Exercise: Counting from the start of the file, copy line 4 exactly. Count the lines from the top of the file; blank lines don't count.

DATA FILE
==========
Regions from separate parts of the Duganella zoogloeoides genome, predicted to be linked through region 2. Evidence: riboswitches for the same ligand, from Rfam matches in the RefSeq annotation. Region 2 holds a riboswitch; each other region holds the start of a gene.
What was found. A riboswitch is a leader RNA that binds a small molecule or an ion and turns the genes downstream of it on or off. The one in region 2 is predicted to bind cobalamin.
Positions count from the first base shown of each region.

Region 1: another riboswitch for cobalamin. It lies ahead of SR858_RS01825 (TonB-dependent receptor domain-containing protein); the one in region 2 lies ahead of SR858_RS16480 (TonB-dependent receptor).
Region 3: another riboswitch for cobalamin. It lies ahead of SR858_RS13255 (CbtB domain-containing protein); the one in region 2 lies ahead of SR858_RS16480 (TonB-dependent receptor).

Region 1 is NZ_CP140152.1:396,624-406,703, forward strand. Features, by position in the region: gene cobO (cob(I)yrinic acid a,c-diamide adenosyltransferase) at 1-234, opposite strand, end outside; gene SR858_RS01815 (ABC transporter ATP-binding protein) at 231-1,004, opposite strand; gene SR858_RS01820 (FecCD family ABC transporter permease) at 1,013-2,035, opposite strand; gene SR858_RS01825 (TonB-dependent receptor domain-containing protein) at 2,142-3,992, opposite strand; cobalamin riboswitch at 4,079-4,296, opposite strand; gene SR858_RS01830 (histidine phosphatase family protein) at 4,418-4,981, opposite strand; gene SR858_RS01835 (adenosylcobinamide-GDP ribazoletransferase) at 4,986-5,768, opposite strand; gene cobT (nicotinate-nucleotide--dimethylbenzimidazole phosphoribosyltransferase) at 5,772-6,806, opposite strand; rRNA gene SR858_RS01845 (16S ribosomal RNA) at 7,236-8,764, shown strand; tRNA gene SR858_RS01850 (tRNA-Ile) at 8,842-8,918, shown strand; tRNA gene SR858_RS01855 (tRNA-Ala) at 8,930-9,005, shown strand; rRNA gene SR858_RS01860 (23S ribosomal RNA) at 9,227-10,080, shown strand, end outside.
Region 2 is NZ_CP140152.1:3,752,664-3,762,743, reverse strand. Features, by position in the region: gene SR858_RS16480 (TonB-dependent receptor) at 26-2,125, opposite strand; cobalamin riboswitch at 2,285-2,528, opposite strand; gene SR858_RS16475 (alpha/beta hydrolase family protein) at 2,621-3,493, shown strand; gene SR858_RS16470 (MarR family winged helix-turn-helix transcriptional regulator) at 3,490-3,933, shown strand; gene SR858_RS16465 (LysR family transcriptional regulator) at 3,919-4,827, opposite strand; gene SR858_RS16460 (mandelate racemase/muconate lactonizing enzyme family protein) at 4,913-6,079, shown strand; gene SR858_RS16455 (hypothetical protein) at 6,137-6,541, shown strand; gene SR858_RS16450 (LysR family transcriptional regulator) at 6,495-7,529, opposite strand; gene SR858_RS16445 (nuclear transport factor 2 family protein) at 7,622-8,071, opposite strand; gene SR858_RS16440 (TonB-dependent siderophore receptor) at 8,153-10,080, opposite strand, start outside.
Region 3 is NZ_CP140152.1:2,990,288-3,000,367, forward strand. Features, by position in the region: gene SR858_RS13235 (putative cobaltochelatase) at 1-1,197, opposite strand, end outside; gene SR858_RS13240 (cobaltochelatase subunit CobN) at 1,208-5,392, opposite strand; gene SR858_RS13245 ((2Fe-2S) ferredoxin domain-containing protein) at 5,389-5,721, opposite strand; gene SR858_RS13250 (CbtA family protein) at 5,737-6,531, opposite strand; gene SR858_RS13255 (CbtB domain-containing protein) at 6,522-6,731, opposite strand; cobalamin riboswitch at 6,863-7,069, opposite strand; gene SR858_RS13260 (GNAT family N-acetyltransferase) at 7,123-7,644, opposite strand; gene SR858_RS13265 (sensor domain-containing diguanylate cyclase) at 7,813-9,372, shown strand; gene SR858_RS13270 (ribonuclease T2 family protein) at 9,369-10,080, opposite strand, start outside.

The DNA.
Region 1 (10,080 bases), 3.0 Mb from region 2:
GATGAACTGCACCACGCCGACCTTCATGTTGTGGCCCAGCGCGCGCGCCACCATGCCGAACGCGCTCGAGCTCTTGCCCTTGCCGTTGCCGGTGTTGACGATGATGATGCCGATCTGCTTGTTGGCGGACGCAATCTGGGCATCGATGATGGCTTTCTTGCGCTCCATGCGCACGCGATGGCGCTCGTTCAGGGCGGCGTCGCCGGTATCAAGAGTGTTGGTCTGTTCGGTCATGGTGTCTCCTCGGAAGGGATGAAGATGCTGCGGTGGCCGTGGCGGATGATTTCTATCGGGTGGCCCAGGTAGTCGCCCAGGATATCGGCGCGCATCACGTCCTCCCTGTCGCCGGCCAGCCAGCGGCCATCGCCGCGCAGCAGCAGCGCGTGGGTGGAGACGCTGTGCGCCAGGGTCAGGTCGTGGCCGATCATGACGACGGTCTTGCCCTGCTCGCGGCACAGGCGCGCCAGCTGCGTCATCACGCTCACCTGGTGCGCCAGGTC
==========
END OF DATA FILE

Region 1: another riboswitch for cobalamin. It lies ahead of SR858_RS01825 (TonB-dependent receptor domain-containing protein); the one in region 2 lies ahead of SR858_RS16480 (TonB-dependent receptor).